Saturday, November 7, 2015
Special Veteran's Day Promotion
Special Veteran's Day Promotion.
81% Discount of Judy's Howard's Latest Novel,
For A Limited Time!
November 8 at 3pm PST
A NOTE FROM THE AUTHOR OF MASADA’S MARINE
Before I began writing MASADA’S MARINE, I, like most Americans, never gave much thought to our American service men and women who serve and sacrifice their lives so that I may bask in the California sunshine, sip a $4.00 Caramel Frappuccino, and discuss the latest episode of The Black List or Dancing With The Stars.
When the subject of our military arose, I proudly stated my patriotic views and gave a blanket, but silent ‘thank you’ to all who lost their lives to keep me safe. My heart twisted in sadness every Veterans Day and Memorial Day. I consider myself an average American.
When I decided to write MASADA’S MARINE, I imagined it as a nice story about a puppy named Masada who grows up to become a service dog and changes the lives of two men.
One man, who began his life as a patriotic boy, graduates high school, starts his own family and becomes a gung-ho Marine. The young man has everything to live for until he comes home from his first tour in Iraq with PTSD and loses it all, even his will to live.
Another man, who began life as the son of a drug addicted mother, learns how to fight a war of survival on the streets and exists inside a life of crime. The pressures of the young man’s illicit career takes its toll, and he ends up in prison, defeated. He, too, has nothing to live for.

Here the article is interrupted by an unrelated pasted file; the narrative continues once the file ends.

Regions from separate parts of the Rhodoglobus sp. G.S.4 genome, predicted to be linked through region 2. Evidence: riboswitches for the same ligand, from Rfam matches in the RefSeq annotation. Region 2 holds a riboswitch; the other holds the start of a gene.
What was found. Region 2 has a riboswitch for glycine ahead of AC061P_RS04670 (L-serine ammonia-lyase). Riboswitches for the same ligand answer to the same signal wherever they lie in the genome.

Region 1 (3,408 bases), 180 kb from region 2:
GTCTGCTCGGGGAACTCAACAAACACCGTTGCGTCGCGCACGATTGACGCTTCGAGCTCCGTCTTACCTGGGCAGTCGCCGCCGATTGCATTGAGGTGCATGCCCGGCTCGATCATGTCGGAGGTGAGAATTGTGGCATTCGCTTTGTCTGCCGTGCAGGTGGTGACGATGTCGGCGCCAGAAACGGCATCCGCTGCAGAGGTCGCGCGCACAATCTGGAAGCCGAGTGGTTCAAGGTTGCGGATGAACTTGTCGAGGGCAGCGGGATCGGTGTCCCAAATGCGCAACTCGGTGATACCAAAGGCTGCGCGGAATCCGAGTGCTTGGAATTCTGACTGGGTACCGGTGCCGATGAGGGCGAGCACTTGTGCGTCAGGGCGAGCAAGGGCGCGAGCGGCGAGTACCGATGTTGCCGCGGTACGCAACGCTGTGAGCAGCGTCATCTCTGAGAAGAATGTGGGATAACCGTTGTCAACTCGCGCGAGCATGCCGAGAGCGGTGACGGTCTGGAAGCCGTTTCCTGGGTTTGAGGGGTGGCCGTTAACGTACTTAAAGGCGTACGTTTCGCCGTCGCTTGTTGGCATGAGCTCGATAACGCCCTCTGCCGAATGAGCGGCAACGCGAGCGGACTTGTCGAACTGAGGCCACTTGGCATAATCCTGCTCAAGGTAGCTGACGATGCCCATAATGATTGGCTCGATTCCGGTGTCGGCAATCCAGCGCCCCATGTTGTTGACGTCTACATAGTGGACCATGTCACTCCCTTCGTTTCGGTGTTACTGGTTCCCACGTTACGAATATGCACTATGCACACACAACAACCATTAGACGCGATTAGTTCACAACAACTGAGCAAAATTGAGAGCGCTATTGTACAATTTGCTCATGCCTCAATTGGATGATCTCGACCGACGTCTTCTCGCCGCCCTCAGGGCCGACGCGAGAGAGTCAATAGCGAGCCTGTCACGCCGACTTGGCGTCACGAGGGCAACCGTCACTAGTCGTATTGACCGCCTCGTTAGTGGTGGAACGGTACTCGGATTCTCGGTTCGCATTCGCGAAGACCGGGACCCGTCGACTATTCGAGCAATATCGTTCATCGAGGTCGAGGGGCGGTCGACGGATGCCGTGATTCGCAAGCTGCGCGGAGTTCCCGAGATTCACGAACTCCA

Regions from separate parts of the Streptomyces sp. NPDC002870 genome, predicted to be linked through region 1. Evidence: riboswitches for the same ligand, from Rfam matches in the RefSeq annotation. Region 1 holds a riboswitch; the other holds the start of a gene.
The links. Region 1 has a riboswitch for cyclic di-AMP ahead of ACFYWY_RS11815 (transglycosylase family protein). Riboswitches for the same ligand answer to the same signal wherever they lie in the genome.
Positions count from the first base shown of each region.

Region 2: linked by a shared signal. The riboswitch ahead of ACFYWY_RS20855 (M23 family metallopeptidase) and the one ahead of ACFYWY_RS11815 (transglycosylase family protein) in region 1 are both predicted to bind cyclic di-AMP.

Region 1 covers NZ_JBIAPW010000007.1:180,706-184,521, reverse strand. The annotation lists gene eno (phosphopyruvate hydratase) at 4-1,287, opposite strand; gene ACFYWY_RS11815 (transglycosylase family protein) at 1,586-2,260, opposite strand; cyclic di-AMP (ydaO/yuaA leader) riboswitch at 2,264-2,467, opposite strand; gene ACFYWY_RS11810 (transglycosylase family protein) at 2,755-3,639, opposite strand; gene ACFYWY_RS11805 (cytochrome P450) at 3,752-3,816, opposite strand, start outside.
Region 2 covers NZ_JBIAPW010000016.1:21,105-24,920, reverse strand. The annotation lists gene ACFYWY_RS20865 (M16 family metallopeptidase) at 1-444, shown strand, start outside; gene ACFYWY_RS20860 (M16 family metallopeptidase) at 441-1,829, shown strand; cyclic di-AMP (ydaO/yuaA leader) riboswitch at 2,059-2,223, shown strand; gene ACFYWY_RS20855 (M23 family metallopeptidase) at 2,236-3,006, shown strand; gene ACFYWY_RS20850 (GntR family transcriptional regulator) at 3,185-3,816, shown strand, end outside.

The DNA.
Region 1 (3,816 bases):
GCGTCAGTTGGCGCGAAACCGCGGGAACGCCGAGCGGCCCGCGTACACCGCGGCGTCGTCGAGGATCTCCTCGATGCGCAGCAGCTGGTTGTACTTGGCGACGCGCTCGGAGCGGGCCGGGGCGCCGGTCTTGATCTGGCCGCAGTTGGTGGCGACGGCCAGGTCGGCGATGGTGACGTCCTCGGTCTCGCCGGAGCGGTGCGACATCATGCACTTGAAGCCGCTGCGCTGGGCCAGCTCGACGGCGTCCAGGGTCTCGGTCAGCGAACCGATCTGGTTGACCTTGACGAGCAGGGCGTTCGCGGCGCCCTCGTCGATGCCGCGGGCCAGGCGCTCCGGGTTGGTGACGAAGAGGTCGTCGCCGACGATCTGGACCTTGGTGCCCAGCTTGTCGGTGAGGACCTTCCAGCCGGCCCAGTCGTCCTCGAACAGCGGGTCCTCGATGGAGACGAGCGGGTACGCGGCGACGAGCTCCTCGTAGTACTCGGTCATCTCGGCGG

As I penned my story, the characters took on lives of their own and demanded that this not be a nice story about a man and his dog. During hours of research and interviews the characters became people, electric with emotions, and sometimes terrifying, like the firefight that promises only one victor. As I learned more about the invisible disease, PTSD, the story’s heartbeat pulsed out of my control, like the disease itself.
Masada and her littermates, the real heroes in this drama, matured into valuable service dogs. They changed not only the characters’ lives, but my life as well. I am no longer the silent American. I hope Masada will change your life, too.
Every hour a veteran takes his own life.
Please enjoy an excerpt from Chapter One of Masada’s Marine
She lay on the hardwood floor next to Lance Corporal Alexander March, USMC, as he slept in the dark. An astringent odor mixed in the autumn air drifted down to her nose. She lay still, but opened her eyes. The bedside clock cast shadows across the gold oak floor. She squinted at its green glow and listened to the Marine’s breathing- the only sound – air escaping in jagged puffs from his lungs. The glass patio door in the room allowed light from a flickering streetlamp to beat against the wadded bed sheets. She jerked her head up, ears pointed, just before the Marine’s flailing arms and legs rustled the covers and his cries pierced her ears. The stinging smells of panic signaled her to action. Twenty months of intensive training kicked in.
Her name was Masada. She was an American Service Dog. She was a professional.
She stood ready and would never quit. She would never leave her comrade’s side.